A Staff Report from the Straight Dope Science Advisory Board

Why are red lights used in darkened control rooms and other low-light situations?

June 8, 2006

Dear Straight Dope:

I've heard for years that red light supposedly doesn't affect the ability of the human eye to see in the dark (or a "dark-adapted" eye, to be precise). In movies you see submarine control rooms bathed in red light, maybe because it won't mess up the periscope guy's night vision (or it looks cool), while BMW uses only red light to illuminate the gauges and dashboard displays of its cars. A couple of my friends are rabid red-light-believers but can't call on much data to back them up, other than "Well, if BMW says so . . ." Myself, I think it's a load of hooey that got started somehow and has careened on, urban-myth-like, into present day lore (and car marketing).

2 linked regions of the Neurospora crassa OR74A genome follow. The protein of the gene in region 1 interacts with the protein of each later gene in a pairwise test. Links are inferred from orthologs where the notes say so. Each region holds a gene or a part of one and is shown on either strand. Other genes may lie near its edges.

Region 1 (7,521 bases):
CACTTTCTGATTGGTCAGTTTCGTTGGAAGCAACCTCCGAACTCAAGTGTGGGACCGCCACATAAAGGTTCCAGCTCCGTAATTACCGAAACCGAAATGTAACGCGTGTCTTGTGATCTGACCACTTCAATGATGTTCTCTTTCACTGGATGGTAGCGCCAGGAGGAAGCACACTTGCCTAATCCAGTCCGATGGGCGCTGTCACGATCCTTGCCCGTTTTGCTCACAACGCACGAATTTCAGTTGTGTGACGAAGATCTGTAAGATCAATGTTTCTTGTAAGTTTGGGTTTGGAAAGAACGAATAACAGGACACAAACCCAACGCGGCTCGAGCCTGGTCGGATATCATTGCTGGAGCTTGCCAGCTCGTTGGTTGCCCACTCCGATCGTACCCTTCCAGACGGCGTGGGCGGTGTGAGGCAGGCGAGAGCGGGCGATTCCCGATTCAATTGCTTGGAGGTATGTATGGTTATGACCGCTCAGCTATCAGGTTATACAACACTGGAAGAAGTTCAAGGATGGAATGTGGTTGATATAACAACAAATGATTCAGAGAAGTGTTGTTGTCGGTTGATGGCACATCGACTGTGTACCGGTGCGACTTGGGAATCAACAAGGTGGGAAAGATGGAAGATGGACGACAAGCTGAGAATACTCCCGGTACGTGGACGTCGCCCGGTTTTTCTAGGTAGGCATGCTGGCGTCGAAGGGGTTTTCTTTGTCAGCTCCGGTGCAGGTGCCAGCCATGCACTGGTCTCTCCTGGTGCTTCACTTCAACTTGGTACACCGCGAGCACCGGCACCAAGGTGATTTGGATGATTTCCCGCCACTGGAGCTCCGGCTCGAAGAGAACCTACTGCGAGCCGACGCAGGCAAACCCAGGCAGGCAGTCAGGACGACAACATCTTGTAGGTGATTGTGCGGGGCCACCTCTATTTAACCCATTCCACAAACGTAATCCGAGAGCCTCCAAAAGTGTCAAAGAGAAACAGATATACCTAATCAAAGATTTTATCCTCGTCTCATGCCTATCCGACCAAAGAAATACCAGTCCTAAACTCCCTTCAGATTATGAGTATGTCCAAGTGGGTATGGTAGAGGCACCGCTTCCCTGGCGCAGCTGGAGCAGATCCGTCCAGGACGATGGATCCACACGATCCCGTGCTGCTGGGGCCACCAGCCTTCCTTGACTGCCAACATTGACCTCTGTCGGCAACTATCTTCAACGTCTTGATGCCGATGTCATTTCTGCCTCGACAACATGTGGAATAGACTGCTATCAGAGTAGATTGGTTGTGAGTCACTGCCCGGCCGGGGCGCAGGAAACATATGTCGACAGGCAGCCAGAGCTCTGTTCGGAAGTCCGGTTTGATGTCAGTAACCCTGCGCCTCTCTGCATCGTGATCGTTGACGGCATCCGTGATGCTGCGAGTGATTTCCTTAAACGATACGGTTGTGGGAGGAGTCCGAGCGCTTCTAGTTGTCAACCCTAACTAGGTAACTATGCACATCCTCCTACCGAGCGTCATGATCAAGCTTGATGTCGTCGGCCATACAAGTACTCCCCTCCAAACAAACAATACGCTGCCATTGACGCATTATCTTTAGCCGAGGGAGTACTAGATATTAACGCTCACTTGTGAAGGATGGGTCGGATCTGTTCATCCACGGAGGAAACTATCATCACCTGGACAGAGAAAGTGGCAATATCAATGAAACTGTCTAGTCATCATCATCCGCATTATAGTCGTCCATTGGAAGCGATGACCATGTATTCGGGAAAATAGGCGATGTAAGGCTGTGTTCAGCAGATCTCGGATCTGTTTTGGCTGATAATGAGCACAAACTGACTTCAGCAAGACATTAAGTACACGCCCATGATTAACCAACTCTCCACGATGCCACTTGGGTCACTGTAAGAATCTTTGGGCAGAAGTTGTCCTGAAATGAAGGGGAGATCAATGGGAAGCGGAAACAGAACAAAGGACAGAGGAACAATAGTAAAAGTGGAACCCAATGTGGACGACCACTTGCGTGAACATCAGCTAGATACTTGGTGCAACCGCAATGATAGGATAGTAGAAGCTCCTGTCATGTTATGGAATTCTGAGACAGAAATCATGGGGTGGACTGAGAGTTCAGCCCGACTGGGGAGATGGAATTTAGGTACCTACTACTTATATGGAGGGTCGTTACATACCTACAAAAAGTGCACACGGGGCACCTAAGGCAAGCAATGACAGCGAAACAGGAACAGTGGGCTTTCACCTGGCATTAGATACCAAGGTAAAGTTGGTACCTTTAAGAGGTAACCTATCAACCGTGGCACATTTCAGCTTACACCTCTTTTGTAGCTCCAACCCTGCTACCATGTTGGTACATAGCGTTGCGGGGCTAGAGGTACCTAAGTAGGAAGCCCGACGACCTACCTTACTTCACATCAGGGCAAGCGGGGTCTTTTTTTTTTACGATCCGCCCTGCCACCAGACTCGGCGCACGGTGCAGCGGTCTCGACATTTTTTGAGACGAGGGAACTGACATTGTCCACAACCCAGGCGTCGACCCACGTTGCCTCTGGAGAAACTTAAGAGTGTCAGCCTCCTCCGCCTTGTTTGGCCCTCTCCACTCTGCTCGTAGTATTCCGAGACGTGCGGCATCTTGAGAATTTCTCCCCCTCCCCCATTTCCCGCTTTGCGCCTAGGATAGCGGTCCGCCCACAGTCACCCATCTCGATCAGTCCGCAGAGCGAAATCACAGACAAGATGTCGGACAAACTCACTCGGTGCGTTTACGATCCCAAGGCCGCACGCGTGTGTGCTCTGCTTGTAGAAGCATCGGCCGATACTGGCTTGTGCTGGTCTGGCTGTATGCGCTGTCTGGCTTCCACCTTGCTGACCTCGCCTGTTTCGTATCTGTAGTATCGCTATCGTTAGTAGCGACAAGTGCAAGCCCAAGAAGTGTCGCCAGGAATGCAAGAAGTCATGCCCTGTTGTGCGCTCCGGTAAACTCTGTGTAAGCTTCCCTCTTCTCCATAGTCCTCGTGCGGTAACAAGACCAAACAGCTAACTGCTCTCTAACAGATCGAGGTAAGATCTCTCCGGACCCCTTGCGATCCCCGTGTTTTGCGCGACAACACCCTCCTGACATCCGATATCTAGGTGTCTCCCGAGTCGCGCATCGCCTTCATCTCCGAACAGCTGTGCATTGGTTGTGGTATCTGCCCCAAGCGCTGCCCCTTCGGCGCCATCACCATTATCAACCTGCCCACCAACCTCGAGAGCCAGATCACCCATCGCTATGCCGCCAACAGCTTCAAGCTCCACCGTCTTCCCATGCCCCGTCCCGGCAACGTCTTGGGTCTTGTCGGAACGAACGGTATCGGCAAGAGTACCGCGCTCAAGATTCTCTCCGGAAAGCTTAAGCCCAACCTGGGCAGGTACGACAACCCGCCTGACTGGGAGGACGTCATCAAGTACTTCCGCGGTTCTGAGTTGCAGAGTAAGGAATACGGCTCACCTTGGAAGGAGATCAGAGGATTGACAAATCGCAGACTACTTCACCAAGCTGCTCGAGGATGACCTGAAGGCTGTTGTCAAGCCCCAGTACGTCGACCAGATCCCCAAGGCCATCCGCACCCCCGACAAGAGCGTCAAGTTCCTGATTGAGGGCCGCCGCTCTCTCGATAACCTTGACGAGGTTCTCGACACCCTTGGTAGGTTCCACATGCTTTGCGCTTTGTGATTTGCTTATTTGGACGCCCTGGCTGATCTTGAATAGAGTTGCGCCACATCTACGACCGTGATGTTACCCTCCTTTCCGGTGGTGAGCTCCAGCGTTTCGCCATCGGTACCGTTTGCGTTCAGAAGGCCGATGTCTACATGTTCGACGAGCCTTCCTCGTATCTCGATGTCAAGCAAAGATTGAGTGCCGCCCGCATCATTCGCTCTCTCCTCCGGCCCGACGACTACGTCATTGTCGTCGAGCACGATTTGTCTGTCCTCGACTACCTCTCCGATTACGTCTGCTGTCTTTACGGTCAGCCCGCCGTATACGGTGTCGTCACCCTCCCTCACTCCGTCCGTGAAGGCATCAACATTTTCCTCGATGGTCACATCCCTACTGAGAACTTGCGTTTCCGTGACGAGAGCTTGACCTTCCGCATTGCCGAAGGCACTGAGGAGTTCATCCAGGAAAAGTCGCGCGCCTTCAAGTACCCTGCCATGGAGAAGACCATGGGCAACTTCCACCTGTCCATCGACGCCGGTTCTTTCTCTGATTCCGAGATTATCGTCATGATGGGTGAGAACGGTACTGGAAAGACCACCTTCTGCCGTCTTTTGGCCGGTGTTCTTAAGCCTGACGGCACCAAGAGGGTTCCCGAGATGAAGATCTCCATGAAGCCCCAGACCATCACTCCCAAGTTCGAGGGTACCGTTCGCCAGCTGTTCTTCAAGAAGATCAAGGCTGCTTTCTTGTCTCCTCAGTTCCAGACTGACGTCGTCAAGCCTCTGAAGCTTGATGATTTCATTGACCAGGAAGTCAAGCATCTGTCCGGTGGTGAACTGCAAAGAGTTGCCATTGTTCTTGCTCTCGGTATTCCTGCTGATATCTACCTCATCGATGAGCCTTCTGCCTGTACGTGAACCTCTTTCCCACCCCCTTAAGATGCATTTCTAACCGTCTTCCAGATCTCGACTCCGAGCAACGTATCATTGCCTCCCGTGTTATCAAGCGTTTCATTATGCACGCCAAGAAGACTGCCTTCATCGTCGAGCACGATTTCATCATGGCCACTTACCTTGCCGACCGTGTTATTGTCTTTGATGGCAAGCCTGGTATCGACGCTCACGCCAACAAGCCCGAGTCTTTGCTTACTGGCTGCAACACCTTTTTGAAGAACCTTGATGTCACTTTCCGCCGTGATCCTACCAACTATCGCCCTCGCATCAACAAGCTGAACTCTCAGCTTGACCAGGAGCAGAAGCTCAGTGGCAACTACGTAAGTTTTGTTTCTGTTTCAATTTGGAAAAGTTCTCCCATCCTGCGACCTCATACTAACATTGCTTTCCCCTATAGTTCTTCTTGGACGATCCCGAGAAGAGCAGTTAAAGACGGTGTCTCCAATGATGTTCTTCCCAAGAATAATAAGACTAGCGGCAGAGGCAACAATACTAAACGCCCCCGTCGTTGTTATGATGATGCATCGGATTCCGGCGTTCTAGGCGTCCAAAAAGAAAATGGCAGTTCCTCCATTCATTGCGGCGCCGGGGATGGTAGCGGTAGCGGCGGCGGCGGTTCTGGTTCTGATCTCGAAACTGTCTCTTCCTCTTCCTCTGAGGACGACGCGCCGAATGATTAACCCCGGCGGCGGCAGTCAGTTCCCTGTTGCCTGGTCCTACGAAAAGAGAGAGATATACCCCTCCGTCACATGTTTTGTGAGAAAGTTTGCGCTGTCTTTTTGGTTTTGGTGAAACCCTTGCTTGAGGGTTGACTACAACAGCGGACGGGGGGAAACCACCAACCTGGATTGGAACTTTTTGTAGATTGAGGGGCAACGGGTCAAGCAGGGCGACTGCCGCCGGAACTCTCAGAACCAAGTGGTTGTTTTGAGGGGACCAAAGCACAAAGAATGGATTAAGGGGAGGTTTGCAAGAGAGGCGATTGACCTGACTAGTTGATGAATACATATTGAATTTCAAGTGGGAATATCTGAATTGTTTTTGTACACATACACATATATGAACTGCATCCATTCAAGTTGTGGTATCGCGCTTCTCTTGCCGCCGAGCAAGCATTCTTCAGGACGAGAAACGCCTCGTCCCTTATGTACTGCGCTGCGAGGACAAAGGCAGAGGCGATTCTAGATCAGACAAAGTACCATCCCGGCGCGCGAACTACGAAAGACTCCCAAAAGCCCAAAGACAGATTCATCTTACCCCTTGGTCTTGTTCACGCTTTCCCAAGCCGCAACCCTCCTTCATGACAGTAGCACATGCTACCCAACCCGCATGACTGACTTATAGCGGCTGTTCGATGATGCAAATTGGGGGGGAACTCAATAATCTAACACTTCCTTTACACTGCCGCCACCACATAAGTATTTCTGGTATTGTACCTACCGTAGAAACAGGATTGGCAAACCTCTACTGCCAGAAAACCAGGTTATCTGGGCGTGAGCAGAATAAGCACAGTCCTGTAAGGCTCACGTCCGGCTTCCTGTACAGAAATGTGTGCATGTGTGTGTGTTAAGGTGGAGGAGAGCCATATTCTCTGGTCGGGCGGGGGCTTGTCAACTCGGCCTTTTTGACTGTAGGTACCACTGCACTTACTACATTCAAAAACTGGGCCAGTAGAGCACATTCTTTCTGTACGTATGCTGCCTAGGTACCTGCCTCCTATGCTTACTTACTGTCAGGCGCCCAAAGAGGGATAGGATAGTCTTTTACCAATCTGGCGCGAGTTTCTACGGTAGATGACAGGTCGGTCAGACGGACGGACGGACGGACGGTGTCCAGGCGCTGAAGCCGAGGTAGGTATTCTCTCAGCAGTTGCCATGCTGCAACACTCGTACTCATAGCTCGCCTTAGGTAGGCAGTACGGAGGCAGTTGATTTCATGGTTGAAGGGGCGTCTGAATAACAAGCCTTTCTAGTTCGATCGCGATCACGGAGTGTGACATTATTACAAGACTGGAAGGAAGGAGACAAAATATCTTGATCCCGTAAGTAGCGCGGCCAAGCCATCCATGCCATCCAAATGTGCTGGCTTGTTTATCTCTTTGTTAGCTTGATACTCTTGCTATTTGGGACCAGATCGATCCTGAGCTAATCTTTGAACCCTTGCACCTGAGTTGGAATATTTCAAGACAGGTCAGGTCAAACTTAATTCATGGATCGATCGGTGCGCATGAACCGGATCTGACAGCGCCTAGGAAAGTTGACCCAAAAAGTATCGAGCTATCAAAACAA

It's not a load of hooey, but it's not earth-shaking either. As you probably know, the retina contains two types of photoreceptor cells: rods and cones. Cones are predominantly located in the center of the retina and are responsible for color vision in relatively bright light. Rods, which are mostly found on the periphery of the retina, are much more sensitive to light than cones but lack the ability to discriminate between colors. Cone cells work poorly in low light, so the rod cells give us a black-and-white picture of our environment.  In near-absolute darkness, both cone and rod cells compensate by pumping out more light-sensitive chemicals. The more time spent in darkness, the more chemicals are produced. In about ten minutes, cone cells max out, producing as much as they are capable of holding. Rod cells max out in about thirty minutes. This process, called "dark adaptation," reverses in bright white light--the light-sensitive chemicals diminish, taking with them our ability to see in darkness. However, the light-adaptation period varies, depending among other things on the intensity of the light you're exposed to. Red light has minimal effect on night vision because its energy level is so low that the eye doesn't register it strongly enough to produce a compensatory reaction. (Red light, for those interested in the physics of these things, has the longest, slowest wavelength of any form of visible light and thus the least energy--as you shift toward the blue end of the spectrum, wavelengths shorten and energy levels rise.) Light of still lower energy is called infrared ("below red"), which is invisible to the naked eye and is more familiar to us as heat.

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